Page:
In the barren environment piglets may begin to bite and
chew at the sow
The sow is likely to have lost condition in the process of
feeding a large litter

These rise at two times:
Just before birth
(Due to frustration of the
nesting instinct)
3-4 weeks after farrowing
Why do they rise again 3-4 weeks after farrowing?
64
Family group system, Brazil. Sows
are released into groups after 3
days in farrowing crate.
What are the advantages and
disadvantages of doing this?
RELEASING SOWS EARLY
Disadvantages:
Sow still confined for at least a
week
Nesting instinct still frustrated
Early interactions between sow
and piglets still impeded

Advantages:
Sow only confined during period
of highest crushing risk
Piglets can mix before weaning
65
photos Marek Spinka
ALTERNATIVES TO THE FARROWING CRATE
Swedish group farrowing system
The sows have a communal straw area with
individual boxes to farrow in
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photo Marek Spinka
ALTERNATIVES TO THE FARROWING CRATE

Differences
Sows cannot find an
entirely isolated spot
to nest
Risk of two sows
nesting in same box
Similarities
Nesting material
readily available

Sows can nest
separately
Piglets can mix
once large enough
to escape nest-box
How far does this system tie in with natural behaviour?
67
ALTERNATIVES TO THE FARROWING CRATE
individual farrowing pens
Advantages:
Isolated nesting spot
Nesting material available
Protection for piglets with
safety bars and heated safety
area
What are the advantages and
disadvantages of this system?
Disadvantages:
Piglets cannot mix with other
litters
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ALTERNATIVES TO THE FARROWING CRATE
outdoor free-range farrowing huts
Each sow has a separate
hut to farrow in
The barriers contain very young
piglets in the huts.
In the UK, 35% of piglets are produced outdoors
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ALTERNATIVES TO THE FARROWING CRATE
outdoor free-range farrowing huts
Individual paddocks
Some outdoor units have individual
paddocks for each sow and litter
What are the advantages and
disadvantage of this?
An advantage is that the sows are
not disturbed by other sows
A disadvantage is that it obviously
costs more in time and effort
Once the piglets are four weeks old, the electric fences separating the
paddocks are removed to allow the families to mix
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Breeds which make good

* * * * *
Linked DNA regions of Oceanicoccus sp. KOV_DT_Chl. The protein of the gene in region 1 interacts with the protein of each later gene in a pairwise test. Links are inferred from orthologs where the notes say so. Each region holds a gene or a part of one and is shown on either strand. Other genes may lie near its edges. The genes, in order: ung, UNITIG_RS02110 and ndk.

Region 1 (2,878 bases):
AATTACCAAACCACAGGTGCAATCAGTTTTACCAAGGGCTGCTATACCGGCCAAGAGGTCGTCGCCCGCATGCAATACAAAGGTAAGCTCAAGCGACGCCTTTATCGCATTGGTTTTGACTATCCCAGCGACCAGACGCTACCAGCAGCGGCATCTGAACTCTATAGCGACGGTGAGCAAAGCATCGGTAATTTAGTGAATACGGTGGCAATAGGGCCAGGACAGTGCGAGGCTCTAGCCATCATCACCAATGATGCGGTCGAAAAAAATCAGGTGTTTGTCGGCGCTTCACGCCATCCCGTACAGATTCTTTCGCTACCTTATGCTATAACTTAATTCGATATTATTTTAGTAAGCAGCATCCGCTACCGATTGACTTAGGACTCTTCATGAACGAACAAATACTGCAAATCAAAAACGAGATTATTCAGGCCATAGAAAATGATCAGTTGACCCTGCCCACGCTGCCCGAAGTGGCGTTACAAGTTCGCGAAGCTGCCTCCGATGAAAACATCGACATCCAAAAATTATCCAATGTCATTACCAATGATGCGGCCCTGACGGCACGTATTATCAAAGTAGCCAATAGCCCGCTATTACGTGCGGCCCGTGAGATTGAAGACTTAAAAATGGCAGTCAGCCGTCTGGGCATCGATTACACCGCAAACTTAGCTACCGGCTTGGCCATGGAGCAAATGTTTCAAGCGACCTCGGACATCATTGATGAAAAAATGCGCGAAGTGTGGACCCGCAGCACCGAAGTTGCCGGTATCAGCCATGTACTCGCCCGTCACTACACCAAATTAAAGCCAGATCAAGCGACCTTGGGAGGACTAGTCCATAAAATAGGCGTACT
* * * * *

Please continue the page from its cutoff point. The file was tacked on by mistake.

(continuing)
mothers
Sufficient space for sow to
be able to manoeuvre to
avoid crushing piglets
Excellent stockmanship
Plenty of bedding material
for nesting and warmth
Safety areas for piglets
Good shelter from all types
of weather

ALTERNATIVES TO THE FARROWING CRATE
What features are required to make non-confinement systems work
effectively?
71
SOW AND PIGLET MORTALITIES
UK figures comparing outdoor & indoor herds
Year ending September


Outdoor herds Indoor herds
Sow mortality annually (%)

2.84 5.92
Piglets:
Pigs born dead per litter
0.79 0.96
Mortality of pigs born alive (%)
9.46 11.60
Pigs reared per litter
9.74 9.64
Pigs reared per sow per year
21.14 21.49
UK averages for 2000-2004 (calculated from Meat and Livestock Commission Pig Yearbooks 2001-5)
Can these results be explained?
72
UK SOW AND PIGLET MORTALITIES
possible explanations for figures
Feature
Lower free-range sow
mortality
Fewer free-range pigs
born dead
Lower mortality for free-
range piglets
More outdoor pigs
reared per litter
More indoor pigs reared
per sow per year
Possible explanation/s
Use of farrowing crate can lead to
higher sow death-rate
Stress of farrowing crate can delay
birth, increasing mortality
Savaging rates may be higher with
farrowing crates. Free-range sows bred
for good mothering abilities
Lower mortality for free-range pigs
Indoor sows had slightly higher
frequency of litters
73
SPACE AND NESTING NEEDS OF FARROWING SOWS
summary
1. The large litters and small piglets of most modern breeds means that
they are prone to being crushed

2. Farrowing crates were designed to reduce this risk

3. Confinement at farrowing causes stress particularly at the time when
the sow wants to build a nest

4. Systems which give the sow more freedom are better for welfare and
can give good production figures

5. Free farrowing systems require good management and breeds with
good maternal abilities


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CHAPTER 5
avoiding teeth clipping in piglets
75
TEETH CLIPPING
why it is carried out
As soon as they are born, piglets
compete to select a teat on the sows
udder to which they remain attached
until weaning
Piglets suckle own teat
Why do piglets compete for teats?
The older and stronger piglets try to select the anterior (front) teats that
tend to produce more milk
Why do the front teats produce more milk?
It is probably an evolutionary strategy to ensure some piglets survive
when food is short. When food is plentiful, the sow can produce enough
milk for all her piglets.
76
TEETH CLIPPING
why it is carried out
Piglets are born with sharp incisor teeth
which they use to fight for the best teat
and then to defend their teat
This defence can cause injuries to other
piglets and also to the sows udder
How do the piglets compete for teats?
Vigorous teat defence
Dale Arey